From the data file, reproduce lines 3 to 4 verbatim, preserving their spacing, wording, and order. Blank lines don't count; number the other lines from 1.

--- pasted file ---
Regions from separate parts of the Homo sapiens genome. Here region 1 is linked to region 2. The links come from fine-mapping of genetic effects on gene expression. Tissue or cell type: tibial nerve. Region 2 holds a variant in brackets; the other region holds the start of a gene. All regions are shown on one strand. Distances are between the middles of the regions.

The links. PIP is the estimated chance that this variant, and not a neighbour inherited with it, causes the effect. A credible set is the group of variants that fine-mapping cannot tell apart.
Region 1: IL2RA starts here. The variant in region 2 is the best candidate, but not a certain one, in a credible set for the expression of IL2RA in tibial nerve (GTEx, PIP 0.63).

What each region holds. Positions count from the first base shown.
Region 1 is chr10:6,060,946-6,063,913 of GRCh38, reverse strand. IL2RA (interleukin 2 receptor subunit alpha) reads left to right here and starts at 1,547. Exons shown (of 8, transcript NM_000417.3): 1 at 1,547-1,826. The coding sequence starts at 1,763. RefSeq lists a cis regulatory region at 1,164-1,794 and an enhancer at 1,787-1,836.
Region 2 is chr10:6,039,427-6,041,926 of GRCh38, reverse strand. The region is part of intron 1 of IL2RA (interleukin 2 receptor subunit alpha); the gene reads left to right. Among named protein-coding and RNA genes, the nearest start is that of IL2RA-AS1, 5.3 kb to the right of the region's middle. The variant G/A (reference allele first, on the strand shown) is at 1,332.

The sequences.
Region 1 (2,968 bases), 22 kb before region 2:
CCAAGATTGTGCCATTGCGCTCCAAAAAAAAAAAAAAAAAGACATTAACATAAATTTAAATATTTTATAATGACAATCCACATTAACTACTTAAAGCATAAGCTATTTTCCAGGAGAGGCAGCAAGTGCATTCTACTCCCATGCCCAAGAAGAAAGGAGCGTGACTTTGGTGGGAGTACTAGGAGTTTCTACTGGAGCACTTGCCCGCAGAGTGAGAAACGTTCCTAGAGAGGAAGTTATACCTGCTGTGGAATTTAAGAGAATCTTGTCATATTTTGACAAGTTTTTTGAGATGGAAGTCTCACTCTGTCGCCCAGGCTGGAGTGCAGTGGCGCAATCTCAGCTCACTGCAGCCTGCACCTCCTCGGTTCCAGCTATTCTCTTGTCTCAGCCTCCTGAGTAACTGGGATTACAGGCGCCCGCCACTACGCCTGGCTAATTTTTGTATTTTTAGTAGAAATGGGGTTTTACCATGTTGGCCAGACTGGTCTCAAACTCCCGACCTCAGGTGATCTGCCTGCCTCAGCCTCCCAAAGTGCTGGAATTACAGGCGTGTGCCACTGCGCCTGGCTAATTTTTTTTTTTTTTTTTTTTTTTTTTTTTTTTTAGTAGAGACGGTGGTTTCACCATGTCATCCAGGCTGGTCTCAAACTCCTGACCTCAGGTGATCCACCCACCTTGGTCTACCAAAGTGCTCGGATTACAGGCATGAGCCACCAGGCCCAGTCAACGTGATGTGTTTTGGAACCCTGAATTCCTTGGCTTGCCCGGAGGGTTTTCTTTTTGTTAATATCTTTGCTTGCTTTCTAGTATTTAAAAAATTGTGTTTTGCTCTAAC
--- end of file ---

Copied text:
Region 1: IL2RA starts here. The variant in region 2 is the best candidate, but not a certain one, in a credible set for the expression of IL2RA in tibial nerve (GTEx, PIP 0.63).

What each region holds. Positions count from the first base shown.